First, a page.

No End in Sight
When the single-car light rail train pulled into Mount Washington station about 3:30 p.m., it was so crowded that David Utley couldn't board it with his bicycle to get to his job at Penn Station. He decided to wait for the next train - which didn't come for another 50 minutes. And it was so overstuffed that Utley just gave up. "Time for Plan B," he said as he wheeled his bike away from the station. The Mount Washington man is one of thousands of light rail riders who have had their lives disrupted as the Maryland Transit Administration grapples with maintenance issues that have sidelined more than three-quarters of its rail cars at peak travel times.I think somebody needs to wake Governor O'Malley up and make him realize that he has a major crisis on his hands when it comes to public transportation. He has a Transit Administration that can't even make the trains run on time (literally and figuratively) and the people who use the system most frequently are fed up with it.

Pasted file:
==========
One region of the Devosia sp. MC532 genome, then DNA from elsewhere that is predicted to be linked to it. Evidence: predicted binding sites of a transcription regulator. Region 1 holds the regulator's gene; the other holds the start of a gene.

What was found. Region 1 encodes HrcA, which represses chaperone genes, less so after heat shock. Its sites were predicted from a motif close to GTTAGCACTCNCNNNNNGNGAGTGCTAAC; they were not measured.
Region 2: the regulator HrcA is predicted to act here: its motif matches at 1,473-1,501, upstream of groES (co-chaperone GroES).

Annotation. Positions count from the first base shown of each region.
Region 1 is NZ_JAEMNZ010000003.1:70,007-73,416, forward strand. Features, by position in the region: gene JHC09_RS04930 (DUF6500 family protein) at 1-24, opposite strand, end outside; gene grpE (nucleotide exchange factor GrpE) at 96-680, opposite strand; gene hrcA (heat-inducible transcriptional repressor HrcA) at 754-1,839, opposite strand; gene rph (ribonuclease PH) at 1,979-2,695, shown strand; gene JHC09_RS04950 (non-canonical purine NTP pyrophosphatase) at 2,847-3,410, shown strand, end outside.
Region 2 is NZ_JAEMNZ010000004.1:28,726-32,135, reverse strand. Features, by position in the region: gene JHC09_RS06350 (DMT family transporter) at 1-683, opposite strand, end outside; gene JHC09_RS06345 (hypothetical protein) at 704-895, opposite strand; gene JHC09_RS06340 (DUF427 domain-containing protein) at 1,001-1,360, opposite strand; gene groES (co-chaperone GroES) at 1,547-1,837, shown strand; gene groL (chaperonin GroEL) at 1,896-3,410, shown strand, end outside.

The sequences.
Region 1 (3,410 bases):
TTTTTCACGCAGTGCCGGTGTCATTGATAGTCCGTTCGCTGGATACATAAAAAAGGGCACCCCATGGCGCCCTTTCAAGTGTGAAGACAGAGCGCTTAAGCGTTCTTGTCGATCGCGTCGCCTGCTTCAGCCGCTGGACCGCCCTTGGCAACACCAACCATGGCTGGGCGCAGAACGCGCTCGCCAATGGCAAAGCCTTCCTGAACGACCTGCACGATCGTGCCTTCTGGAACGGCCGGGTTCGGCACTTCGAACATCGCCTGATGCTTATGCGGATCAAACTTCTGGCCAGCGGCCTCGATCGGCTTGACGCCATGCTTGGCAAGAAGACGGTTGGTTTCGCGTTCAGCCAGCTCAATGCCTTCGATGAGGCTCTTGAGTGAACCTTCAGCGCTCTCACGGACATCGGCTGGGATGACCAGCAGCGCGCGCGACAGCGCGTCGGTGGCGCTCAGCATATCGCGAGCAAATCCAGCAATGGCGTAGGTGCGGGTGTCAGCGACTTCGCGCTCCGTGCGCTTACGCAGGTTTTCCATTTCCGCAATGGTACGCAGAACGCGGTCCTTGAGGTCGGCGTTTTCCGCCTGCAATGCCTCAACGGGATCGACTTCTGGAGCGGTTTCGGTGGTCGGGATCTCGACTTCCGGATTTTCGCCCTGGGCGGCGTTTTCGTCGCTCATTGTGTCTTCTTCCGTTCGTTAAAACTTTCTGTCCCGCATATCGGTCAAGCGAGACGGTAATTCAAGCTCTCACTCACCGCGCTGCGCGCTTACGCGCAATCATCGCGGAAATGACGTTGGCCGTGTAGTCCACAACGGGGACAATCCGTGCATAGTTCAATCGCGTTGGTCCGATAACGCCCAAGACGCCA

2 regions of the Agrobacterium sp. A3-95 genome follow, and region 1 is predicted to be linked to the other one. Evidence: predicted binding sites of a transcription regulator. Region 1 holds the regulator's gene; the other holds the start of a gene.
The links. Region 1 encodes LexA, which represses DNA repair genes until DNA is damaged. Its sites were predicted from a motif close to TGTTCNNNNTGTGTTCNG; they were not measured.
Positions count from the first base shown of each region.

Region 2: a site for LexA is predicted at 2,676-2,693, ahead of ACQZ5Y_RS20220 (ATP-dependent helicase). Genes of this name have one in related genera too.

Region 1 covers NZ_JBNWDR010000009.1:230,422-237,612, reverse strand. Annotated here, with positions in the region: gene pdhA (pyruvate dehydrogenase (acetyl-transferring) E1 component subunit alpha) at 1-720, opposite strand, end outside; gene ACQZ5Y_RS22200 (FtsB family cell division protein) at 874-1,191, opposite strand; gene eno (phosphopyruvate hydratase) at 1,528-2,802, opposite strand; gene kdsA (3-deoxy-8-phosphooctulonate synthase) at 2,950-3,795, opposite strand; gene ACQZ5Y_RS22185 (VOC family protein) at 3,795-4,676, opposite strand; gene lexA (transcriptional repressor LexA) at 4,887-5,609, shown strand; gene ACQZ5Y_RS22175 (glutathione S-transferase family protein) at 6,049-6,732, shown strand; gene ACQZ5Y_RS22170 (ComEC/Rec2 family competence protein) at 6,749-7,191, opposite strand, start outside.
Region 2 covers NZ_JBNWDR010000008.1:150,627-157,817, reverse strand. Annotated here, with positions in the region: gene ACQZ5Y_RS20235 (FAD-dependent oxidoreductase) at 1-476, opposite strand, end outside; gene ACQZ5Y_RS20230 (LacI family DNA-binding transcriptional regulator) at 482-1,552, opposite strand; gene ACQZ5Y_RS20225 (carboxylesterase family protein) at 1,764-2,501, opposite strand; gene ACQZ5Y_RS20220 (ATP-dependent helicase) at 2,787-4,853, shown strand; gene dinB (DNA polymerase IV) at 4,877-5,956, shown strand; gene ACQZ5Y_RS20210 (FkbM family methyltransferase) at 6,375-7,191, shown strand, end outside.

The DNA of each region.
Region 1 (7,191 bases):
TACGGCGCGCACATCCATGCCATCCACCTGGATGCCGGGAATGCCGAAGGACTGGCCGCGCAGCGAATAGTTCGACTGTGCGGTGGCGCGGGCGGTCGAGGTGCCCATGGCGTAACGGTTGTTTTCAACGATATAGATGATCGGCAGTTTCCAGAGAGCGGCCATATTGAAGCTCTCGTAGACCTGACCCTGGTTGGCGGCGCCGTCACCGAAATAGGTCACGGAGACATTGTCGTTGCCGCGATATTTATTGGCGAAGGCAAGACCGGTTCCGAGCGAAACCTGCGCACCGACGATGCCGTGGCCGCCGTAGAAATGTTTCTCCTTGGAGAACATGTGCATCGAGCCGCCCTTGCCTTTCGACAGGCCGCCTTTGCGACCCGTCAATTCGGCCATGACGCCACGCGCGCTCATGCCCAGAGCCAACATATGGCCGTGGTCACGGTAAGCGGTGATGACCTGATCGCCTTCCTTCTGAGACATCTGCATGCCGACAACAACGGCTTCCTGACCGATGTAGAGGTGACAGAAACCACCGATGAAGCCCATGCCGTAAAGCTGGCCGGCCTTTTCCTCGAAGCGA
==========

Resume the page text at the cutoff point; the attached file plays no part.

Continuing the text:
And actually, this entire fiasco regarding the safety of Light Rail trains brings up another question: where was the MTA on doing increased inspections before they found the crack? Was the wheel crack attributable to shoddy maintenance? Were enough inspections being done prior to discovering the wheel crack?
What it seems like to me is the fact that there is a lack of institutional control over the Maryland Transit Administration. The Governor's office should have already been looking into this issue, but even now it seems like there is no interest in addressing the problem. His office should be demanding that MTA senior leadership answer the questions surrounding their incompetence. And the Governor needs to make major changes in MTA leadership, instead of accepting the continuance of the MTA's culture of failure. We need accountability in leadership of all high profile government agencies, and O'Malley could (but likely won't, given his past history) make a major statement about government accountability at the state level by doing the right thing and making a change.
But since it isn't likely that changes will be made, it's going to be more of the same for the commuters who use mass transit....just as the state encourages them to.